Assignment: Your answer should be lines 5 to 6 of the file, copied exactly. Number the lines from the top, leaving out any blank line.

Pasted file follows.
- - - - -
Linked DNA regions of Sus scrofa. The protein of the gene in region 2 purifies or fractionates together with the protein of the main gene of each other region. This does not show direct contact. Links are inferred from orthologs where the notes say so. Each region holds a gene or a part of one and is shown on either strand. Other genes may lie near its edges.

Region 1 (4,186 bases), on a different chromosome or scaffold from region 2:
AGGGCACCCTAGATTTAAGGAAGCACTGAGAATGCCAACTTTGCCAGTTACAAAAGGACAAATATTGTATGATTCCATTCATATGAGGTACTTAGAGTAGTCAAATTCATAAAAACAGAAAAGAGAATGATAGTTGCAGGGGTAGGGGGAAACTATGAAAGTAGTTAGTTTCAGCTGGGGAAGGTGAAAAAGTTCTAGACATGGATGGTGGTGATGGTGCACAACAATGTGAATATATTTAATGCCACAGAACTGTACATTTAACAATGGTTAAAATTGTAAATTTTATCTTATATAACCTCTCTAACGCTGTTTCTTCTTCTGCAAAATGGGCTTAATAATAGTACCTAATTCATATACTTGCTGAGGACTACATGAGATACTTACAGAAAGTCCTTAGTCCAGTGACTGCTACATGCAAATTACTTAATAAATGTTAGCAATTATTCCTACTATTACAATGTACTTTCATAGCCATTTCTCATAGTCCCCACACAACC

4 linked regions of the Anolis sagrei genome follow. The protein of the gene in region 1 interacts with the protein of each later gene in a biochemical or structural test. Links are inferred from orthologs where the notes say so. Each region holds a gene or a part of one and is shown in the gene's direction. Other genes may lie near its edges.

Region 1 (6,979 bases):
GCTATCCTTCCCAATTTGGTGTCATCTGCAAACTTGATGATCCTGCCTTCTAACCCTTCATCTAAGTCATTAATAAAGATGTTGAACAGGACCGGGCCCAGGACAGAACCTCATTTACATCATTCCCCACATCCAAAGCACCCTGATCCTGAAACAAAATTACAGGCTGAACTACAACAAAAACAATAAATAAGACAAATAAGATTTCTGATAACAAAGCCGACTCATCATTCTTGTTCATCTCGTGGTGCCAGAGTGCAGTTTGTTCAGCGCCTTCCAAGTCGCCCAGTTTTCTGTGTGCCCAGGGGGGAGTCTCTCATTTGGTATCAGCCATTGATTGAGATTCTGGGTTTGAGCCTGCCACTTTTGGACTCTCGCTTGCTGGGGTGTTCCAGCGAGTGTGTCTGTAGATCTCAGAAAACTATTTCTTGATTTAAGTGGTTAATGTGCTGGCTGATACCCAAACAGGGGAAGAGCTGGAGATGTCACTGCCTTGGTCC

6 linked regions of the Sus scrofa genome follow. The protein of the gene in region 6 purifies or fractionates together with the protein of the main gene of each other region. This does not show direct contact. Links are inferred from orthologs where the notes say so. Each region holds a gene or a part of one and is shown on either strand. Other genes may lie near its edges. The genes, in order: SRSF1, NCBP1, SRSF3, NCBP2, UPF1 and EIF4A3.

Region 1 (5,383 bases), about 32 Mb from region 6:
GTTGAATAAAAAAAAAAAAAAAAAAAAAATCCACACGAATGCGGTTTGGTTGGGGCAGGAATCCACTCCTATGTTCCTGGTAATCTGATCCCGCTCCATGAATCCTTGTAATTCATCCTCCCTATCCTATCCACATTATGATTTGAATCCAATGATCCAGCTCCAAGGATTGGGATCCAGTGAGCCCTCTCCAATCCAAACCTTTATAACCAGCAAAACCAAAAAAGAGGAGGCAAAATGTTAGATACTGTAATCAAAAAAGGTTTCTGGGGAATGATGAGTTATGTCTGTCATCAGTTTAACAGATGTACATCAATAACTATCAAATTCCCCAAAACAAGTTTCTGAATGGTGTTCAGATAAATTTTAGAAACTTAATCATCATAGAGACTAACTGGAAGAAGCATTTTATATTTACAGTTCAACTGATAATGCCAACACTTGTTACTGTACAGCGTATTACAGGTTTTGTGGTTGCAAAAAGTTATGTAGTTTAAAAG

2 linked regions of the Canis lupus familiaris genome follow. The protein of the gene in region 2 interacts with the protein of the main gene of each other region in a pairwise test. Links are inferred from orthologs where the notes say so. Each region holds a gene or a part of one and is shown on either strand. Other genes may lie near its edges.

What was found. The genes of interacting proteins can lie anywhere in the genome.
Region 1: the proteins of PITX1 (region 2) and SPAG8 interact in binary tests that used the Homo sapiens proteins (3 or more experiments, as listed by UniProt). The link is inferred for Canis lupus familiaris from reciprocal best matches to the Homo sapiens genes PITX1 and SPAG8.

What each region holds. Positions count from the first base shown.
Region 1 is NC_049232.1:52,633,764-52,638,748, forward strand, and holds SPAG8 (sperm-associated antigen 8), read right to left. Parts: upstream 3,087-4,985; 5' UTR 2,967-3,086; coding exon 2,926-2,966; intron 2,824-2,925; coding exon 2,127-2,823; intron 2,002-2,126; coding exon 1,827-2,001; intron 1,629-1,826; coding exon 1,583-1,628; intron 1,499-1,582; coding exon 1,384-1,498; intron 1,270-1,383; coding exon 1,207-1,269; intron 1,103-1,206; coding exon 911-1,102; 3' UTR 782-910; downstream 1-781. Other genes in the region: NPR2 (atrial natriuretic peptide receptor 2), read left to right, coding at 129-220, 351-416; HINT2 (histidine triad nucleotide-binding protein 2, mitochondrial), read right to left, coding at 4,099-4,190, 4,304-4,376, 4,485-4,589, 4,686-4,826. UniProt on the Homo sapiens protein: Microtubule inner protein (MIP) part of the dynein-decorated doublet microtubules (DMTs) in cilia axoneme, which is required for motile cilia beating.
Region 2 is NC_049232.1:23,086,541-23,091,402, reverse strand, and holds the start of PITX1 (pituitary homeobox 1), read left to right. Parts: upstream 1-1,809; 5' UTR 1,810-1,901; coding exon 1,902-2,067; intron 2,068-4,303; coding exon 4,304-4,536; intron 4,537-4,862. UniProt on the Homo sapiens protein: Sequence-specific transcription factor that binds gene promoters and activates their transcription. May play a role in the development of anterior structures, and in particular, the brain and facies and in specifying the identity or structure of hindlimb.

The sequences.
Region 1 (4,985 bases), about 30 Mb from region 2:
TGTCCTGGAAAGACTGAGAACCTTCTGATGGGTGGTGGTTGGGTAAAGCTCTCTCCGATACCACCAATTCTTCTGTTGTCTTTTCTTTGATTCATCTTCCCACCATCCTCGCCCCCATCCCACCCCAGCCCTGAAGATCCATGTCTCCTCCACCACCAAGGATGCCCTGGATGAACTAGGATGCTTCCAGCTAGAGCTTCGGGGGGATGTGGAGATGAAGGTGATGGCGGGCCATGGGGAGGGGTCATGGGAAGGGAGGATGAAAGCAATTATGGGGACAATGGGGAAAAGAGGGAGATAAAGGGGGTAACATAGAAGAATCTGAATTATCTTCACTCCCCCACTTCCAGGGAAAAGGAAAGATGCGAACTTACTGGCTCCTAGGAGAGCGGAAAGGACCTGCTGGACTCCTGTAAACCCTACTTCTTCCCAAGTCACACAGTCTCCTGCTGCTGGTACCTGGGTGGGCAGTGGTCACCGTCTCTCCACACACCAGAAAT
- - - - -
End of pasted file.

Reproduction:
Region 1 (6,979 bases):
GCTATCCTTCCCAATTTGGTGTCATCTGCAAACTTGATGATCCTGCCTTCTAACCCTTCATCTAAGTCATTAATAAAGATGTTGAACAGGACCGGGCCCAGGACAGAACCTCATTTACATCATTCCCCACATCCAAAGCACCCTGATCCTGAAACAAAATTACAGGCTGAACTACAACAAAAACAATAAATAAGACAAATAAGATTTCTGATAACAAAGCCGACTCATCATTCTTGTTCATCTCGTGGTGCCAGAGTGCAGTTTGTTCAGCGCCTTCCAAGTCGCCCAGTTTTCTGTGTGCCCAGGGGGGAGTCTCTCATTTGGTATCAGCCATTGATTGAGATTCTGGGTTTGAGCCTGCCACTTTTGGACTCTCGCTTGCTGGGGTGTTCCAGCGAGTGTGTCTGTAGATCTCAGAAAACTATTTCTTGATTTAAGTGGTTAATGTGCTGGCTGATACCCAAACAGGGGAAGAGCTGGAGATGTCACTGCCTTGGTCC